This seems to be as far as the Conservative Party is willing to go on the hunting issue, though. And what’s important here is what isn’t said. As I’ve already outlined, hunts operate today much as they did before the activity was banned. A pledge not to hold a repeal vote goes no further than not changing the status quo. That simply allows hunts to continue hunting as they do today. Given the slew of bad press and court cases that hunting has faced over the past few years, this is the best that hunts could ask for.
The other parties
Before writing this article, I contacted all the major parties as well as the Brexit Party. Labour provided its press release while the Lib Dems said:
a Liberal Democrat government would not bring forward legislation to change the Hunting Act.
The Green Party didn’t respond, although it’s 2019 manifesto says it will “ban all hunting. This includes trail hunting, where dogs are used to track foxes who are then shot”. This appears to conflate the Hunting Act with the Scottish government’s Protection of Wild Mammals Act. Nonetheless, a total ban would be the ideal end result. But I’m not sure the Green Party will ever get enough clout within the awful parliamentary system to even have the proposal entertained.
The Conservatives also didn’t respond to my query. Nor did the Brexit Party, although based on its other environmental policies, and Farage’s love of hunting, I could guess at what it’s position is:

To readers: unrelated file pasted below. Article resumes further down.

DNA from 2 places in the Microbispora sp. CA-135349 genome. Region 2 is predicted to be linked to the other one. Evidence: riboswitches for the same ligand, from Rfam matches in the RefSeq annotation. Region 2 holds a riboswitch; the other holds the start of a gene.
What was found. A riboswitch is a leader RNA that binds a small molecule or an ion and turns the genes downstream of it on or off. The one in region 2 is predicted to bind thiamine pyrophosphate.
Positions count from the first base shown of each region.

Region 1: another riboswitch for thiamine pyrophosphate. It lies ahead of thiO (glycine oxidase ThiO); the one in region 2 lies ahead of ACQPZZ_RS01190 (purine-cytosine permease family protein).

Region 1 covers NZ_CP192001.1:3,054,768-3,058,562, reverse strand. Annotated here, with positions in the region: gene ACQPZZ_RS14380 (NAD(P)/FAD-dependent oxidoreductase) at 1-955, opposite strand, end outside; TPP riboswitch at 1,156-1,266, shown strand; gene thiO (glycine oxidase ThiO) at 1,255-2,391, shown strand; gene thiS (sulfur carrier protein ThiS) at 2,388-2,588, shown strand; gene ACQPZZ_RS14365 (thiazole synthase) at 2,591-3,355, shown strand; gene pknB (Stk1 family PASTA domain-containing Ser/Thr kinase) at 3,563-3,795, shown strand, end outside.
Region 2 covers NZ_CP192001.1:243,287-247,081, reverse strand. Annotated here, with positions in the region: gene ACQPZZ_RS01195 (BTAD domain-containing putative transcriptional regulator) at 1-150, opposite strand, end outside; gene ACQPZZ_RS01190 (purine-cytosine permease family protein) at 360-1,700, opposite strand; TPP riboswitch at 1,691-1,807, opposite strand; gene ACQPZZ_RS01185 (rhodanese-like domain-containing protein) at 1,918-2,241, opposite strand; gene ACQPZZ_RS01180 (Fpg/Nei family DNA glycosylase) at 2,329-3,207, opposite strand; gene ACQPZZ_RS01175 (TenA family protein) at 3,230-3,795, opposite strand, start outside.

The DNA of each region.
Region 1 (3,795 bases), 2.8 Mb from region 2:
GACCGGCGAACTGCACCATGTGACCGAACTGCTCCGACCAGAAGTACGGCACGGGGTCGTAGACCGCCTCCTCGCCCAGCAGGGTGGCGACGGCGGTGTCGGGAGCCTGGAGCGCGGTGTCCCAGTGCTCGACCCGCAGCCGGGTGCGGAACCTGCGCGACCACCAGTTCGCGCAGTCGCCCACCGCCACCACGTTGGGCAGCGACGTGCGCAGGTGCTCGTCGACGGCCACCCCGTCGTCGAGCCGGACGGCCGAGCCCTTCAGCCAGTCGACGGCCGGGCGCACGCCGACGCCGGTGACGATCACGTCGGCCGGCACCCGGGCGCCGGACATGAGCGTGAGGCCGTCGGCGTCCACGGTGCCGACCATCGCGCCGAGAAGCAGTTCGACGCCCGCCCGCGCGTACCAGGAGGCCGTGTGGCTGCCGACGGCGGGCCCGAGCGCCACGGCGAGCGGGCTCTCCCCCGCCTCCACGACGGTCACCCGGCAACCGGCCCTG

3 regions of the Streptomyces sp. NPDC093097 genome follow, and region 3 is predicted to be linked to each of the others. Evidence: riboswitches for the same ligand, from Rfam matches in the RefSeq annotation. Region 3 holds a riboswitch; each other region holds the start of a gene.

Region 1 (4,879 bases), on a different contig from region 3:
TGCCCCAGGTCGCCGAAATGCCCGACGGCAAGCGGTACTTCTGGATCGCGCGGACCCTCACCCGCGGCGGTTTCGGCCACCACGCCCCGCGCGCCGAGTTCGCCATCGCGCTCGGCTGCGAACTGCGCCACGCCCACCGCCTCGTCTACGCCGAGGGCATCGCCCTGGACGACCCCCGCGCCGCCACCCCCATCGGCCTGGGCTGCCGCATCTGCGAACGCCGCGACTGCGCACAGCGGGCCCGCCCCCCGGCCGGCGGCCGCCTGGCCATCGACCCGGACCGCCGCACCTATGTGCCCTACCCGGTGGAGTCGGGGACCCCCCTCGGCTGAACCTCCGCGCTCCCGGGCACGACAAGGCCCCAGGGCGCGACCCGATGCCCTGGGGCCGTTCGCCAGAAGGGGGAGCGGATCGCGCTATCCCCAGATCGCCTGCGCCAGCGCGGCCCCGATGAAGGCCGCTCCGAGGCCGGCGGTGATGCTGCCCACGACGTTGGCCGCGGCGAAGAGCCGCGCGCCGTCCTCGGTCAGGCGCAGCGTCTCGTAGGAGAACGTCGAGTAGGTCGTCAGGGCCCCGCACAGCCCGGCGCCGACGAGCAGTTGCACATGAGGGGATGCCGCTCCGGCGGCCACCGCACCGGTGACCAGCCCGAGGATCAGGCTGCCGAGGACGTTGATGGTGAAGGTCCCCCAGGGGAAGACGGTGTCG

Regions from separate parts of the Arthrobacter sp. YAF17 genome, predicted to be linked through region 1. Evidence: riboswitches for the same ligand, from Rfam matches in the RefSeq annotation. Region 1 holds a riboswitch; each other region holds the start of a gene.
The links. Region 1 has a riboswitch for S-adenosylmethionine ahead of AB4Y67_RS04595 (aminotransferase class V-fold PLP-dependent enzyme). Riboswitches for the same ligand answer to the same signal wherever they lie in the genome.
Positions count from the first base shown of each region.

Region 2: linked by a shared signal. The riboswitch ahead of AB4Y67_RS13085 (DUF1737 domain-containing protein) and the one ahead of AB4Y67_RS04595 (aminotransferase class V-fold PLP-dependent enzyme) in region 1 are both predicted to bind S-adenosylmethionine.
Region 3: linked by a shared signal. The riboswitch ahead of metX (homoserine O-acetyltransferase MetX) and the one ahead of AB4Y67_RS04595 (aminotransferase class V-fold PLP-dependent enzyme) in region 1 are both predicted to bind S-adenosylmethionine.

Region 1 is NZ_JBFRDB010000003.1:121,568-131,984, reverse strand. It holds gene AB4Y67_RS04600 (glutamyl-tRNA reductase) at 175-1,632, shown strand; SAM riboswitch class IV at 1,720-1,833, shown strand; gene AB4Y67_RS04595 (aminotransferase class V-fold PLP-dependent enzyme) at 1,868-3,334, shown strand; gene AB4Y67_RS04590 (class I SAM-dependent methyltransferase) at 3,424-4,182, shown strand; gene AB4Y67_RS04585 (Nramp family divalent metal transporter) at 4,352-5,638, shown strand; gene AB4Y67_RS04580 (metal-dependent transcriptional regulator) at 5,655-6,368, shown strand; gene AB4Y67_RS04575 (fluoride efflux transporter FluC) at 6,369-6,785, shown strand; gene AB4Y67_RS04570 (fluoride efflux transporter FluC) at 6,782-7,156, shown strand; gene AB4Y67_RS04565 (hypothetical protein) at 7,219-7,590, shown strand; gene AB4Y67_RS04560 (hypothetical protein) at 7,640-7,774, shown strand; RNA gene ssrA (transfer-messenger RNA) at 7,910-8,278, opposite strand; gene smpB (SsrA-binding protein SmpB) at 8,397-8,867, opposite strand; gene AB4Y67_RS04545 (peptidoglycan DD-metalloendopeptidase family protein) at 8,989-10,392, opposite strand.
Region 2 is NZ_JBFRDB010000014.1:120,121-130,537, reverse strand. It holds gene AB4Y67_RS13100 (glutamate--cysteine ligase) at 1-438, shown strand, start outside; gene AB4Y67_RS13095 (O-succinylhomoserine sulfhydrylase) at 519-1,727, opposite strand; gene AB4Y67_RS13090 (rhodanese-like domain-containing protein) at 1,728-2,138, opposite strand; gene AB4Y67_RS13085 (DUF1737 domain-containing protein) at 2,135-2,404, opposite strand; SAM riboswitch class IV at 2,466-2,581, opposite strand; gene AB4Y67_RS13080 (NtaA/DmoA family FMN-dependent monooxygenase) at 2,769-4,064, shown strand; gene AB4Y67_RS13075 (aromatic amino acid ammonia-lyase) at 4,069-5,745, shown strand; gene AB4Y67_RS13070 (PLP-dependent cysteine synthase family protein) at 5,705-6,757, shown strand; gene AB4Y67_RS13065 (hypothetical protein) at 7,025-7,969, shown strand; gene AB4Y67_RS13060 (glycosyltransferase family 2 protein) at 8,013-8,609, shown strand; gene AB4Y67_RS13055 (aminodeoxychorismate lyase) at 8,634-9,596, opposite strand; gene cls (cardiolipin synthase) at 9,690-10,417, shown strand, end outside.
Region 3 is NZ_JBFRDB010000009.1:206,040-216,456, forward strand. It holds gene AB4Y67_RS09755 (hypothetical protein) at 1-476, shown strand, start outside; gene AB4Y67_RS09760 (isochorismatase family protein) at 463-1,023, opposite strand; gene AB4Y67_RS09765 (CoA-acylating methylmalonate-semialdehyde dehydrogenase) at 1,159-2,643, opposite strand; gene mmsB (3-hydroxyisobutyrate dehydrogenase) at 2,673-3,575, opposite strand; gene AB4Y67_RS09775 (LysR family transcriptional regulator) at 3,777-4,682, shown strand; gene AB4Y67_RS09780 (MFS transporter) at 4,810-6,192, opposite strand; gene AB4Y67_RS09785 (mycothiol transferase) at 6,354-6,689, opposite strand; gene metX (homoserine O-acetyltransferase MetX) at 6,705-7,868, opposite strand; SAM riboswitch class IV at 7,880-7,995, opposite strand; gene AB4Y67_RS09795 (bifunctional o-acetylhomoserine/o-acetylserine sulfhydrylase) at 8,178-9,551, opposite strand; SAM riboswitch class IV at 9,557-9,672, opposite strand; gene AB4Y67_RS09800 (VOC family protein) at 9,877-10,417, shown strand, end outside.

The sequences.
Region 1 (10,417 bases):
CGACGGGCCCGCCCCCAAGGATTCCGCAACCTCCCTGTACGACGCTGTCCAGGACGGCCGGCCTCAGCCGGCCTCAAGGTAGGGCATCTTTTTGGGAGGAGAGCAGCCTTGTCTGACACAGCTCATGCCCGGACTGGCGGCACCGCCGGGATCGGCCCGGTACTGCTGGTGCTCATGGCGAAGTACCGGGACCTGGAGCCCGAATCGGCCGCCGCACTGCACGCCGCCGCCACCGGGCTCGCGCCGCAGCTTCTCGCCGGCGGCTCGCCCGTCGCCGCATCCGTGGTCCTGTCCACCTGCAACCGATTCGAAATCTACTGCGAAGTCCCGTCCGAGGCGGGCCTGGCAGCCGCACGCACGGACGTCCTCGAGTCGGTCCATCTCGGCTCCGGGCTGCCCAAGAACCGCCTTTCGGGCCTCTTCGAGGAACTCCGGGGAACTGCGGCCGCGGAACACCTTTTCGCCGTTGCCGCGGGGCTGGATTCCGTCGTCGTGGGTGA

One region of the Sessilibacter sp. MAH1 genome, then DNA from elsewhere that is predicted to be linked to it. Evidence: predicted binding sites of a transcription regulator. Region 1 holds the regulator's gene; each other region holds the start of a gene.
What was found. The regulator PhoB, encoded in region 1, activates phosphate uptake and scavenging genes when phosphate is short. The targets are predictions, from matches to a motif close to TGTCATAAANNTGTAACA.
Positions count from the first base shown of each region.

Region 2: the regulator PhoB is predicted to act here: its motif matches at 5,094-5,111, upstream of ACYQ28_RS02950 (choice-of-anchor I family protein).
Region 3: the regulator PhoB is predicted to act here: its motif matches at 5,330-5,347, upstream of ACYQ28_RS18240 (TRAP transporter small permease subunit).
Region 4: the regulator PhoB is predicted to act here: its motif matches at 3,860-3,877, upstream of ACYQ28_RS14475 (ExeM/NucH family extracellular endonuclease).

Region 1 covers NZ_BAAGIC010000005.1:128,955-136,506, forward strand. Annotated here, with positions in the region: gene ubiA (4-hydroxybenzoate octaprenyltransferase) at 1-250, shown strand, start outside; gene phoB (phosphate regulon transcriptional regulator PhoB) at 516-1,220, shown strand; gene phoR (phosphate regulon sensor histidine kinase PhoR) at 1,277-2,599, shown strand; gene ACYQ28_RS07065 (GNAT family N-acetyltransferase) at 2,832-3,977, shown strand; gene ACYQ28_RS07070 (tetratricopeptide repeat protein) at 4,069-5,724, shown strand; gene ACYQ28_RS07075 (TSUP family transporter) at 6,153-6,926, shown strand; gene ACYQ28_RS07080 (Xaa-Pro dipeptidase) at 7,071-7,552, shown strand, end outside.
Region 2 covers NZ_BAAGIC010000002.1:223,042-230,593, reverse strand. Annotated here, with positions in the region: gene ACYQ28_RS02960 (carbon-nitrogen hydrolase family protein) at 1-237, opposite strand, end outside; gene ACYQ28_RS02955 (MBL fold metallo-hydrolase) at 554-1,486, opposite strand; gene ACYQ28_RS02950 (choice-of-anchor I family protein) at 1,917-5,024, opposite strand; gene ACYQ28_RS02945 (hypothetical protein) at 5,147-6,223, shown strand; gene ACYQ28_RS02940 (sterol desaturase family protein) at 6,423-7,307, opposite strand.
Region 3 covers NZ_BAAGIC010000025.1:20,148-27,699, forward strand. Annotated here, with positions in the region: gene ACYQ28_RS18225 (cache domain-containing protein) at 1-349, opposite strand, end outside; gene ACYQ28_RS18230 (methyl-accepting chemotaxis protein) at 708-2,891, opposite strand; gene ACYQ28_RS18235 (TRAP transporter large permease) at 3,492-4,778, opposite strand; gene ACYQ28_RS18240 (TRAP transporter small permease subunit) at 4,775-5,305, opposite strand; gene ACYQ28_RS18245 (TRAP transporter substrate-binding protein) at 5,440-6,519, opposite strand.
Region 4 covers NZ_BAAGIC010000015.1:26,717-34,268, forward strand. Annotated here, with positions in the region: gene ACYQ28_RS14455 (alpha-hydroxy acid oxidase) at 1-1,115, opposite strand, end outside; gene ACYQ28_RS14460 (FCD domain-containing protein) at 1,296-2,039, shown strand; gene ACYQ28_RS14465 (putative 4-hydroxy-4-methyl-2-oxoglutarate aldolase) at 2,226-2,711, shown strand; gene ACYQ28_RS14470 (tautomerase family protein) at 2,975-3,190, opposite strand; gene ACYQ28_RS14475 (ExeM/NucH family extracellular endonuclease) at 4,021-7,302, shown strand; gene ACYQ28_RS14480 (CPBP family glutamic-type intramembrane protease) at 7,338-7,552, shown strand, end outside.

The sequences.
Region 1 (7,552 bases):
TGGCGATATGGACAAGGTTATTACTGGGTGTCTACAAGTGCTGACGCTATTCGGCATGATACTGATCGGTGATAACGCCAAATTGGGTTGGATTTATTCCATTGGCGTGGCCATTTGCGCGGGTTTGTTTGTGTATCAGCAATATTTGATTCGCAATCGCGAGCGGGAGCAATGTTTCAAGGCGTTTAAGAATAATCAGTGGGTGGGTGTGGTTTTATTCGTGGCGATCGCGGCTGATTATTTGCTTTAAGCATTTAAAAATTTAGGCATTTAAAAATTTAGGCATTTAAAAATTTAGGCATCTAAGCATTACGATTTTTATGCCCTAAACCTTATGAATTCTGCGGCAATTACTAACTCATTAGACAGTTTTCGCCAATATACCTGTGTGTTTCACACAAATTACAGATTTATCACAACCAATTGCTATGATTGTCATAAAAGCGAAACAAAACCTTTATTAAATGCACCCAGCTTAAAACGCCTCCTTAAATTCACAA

— 🏴 🐱 Glen Black 🐱🏴 (@inthewychelm) November 14, 2019
As a result, it makes Labour’s flawed plans for the Hunting Act the best one available. Its claims show that the party at least understands animal rights concerns and is willing to speak out on them. The Conservative response is an insidious sleight of hand, but with its legacy of U-turns, I’m not sure we can trust them even to hold to this.
The Hunting Act has a role to play in the ‘diversity of tactics’ against hunts. It gives legal recognition to the cruelty, viciousness, and abuse that hunters and their goons mete out to wildlife. But the fact is none of the parties offers policies that go far enough. Anything short of a law that shuts down the kennels completely will not properly hold hunts to account. Only direct action will do that.
Support your local hunt saboteurs – they put themselves in harms way to protect our wildlife by enforcing the Hunting Act 2004. Our police will enforce the law against hare coursers but seldom do so against hunters. pic.twitter.com/xf5TznnkI3
— Mike Huskisson (@Acigawis) March 27, 2018
Featured image by Jon Evans and provided by Norfolk/Suffolk Hunt Saboteurs